It was my birthday and I was returning a phone call from one of my relatives, but to my surprise, I didn’t recognize the voice that answered. The woman on the other end sounded groggy and weak, as though she was sick or had just woken up, or for some reason seemed to barely have the energy to respond. “No, you must have the wrong number. There’s no one here by that name.”
If I were to ask you to describe Jesus’ ministry to people, what would you say? It’s an important question, because He’s called us to be His representatives in this world, and we need to consider how we can best reflect His love as we follow in His footsteps.
One key element in our pursuit of Christlikeness is emulating the humility of Jesus. In the ancient world of the Greeks and Romans, humility was seen as a negative trait. It denoted a subservient attitude on the part of someone considered to be of a lower class. It was seen as a cowed attitude, one of self-belittlement or degradation. The honor-shame culture of that time exalted pride, and humility was seen as undesirable.
The Gospels describe Jesus being whipped, beaten, and then nailed to a cross. As He hung there, waiting to die, some of His last words were “Father, forgive them.”1 Forgiveness was His response to an unjust trial, being lashed by a whip with weighted strands that lacerated the skin, inflicting unimaginable pain, having spikes hammered through His hands and feet, and being left to die on the cross in agony. While on the one hand, His reaction is very surprising, it also makes perfect sense when we read what Jesus taught about forgiveness throughout His ministry. He not only taught it—He embodied it, both in His life and His death. He practiced what He preached.
Unselfishness isn’t just about giving money. Sometimes it’s easier to give money than to give of ourselves. To give our time, attention, sympathy, understanding, and prayers to someone else, we have to be the “real deal.” We have to reach out, to understand, to feel compassion, and to do something about it. Often it’s those sacrifices of time that really count—such as when we give up our day off to participate in a local charity’s work or to visit someone who is sick.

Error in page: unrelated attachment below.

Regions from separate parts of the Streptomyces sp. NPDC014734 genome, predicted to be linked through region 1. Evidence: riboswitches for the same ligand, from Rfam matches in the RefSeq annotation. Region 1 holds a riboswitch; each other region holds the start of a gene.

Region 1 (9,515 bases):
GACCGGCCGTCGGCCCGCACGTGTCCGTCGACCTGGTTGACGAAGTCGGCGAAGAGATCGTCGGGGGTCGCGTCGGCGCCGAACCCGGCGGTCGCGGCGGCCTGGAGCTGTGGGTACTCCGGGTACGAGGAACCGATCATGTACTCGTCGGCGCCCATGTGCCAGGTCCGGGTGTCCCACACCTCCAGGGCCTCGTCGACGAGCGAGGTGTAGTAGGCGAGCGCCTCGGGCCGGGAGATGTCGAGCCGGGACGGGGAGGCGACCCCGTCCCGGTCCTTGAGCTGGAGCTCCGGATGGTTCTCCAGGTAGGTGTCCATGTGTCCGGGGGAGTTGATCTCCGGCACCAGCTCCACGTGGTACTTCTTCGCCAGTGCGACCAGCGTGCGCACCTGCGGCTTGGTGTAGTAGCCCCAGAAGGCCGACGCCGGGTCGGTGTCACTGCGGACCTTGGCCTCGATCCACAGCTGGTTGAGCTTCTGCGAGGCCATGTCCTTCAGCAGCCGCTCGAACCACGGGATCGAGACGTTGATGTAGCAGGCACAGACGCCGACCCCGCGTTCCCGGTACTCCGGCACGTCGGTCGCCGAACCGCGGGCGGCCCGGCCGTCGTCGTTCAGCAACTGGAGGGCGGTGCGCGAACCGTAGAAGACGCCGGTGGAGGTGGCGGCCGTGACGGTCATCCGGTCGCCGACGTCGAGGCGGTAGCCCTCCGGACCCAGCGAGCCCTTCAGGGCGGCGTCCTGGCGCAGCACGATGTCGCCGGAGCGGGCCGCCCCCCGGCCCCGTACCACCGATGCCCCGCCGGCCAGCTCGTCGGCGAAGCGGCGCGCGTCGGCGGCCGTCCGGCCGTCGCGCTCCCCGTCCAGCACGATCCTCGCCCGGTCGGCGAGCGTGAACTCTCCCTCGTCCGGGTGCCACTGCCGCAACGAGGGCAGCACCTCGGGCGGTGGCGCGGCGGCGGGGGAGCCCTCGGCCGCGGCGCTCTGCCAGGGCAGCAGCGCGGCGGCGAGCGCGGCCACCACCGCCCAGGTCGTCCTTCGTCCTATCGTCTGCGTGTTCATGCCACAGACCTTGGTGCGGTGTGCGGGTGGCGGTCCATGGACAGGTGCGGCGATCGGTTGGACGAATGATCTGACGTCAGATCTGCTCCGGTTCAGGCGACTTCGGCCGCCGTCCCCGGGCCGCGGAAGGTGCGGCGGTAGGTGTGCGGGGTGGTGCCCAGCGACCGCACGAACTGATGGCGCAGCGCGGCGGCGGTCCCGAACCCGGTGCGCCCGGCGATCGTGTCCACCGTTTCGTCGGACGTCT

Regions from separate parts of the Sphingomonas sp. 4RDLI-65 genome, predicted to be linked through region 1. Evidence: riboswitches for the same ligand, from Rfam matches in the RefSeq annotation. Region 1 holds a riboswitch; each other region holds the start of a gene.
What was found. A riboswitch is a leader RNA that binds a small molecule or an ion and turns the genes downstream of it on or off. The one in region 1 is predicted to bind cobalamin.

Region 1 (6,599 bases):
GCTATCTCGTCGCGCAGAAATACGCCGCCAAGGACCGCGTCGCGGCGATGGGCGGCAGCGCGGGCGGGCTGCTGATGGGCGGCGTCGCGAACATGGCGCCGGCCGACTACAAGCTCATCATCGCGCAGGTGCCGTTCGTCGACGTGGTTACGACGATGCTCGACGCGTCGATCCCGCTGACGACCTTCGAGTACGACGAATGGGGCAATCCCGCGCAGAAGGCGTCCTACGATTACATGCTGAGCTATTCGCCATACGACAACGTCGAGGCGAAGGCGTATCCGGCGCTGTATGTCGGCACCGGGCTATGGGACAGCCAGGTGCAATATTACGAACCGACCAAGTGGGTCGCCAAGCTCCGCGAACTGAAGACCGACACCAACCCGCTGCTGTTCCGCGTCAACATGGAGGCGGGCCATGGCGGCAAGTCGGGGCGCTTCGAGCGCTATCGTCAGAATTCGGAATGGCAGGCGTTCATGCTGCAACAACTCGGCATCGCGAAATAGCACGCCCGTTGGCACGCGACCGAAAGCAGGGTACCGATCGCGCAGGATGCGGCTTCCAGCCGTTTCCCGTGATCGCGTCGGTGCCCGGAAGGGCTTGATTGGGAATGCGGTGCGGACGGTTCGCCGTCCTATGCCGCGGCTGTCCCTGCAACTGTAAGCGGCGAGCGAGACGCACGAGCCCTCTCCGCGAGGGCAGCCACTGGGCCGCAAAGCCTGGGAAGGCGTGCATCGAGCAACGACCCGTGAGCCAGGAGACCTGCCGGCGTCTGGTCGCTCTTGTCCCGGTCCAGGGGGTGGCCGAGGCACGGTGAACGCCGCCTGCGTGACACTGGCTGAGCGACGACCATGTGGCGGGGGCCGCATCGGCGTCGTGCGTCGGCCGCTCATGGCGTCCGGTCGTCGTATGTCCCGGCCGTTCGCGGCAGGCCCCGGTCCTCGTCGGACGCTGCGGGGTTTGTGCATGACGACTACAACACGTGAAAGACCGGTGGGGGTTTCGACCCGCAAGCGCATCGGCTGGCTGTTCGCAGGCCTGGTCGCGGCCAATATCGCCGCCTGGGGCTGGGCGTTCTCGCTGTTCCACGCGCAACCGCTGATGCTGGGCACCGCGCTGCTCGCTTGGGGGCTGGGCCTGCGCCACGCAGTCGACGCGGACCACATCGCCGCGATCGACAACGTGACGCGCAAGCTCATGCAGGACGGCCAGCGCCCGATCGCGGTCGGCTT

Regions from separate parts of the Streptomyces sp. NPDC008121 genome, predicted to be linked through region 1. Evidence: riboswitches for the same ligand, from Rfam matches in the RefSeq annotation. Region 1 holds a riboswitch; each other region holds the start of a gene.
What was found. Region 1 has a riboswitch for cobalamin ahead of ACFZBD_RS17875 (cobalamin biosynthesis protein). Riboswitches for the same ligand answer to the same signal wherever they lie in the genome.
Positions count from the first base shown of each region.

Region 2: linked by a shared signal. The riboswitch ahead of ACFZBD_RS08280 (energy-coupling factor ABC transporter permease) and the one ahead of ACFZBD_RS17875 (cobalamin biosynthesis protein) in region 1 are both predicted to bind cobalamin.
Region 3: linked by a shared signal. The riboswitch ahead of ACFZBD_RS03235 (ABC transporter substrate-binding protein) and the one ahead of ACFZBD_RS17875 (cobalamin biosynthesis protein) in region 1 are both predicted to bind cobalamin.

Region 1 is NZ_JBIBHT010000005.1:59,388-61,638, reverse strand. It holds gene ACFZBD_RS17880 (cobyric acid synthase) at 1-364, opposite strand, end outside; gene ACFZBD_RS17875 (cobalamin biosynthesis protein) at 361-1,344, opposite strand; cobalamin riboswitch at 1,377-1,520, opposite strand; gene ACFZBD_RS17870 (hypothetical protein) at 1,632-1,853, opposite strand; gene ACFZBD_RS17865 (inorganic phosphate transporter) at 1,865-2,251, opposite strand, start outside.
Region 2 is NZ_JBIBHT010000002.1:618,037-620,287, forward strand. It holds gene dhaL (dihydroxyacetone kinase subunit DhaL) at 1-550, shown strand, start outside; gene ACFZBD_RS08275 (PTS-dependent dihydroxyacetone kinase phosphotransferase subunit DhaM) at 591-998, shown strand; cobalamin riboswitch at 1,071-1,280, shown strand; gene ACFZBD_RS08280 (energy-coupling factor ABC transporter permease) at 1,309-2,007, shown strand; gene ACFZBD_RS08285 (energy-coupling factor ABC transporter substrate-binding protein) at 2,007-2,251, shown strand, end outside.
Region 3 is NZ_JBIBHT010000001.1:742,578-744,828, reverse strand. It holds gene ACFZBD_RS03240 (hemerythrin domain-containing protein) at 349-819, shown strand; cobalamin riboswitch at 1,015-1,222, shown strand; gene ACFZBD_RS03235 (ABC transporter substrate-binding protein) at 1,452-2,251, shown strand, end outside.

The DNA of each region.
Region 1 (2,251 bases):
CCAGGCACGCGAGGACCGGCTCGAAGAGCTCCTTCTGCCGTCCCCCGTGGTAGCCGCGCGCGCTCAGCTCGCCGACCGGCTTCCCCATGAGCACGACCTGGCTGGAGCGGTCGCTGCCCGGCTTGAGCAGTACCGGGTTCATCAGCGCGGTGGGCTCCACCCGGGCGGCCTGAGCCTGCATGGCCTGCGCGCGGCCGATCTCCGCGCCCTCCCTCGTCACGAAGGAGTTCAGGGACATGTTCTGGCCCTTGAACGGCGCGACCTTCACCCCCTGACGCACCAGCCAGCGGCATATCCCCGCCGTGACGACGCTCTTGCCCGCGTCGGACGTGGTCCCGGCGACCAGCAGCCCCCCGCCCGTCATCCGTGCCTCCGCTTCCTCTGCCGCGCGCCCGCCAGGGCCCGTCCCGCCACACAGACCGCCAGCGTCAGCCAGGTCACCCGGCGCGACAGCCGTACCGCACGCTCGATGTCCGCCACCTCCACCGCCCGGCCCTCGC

Have you ever experienced some particular problem or pain that surprised you by how debilitating it was? Perhaps it was a sore toe or an earache that outwardly seemed small, but it made your day a major struggle. Then along comes someone who says, “I get infections in my ear all the time, and it’s uncomfortable but I don’t let it bother me. You just need to stay positive and keep going.” Well, though we do need to strive to “give thanks in all circumstances,”1 trying to keep your head above water may be difficult for you at these times.
Sir Ernest Henry Shackleton (1874–1922) was an Irish explorer who is best remembered for his Antarctic expedition of 1914–1915 in the ship Endurance, described in his book South. Less known is that Shackleton had an unseen source of strength to draw from—his faith.
There is a story, versions of which can be found on several websites, about the world-famous violinist Itzhak Perlman. It illustrates a beautiful principle about God’s grace and power, how He can take whatever we have to offer Him in this life and make it into something beautiful. I’d like to recount it for you.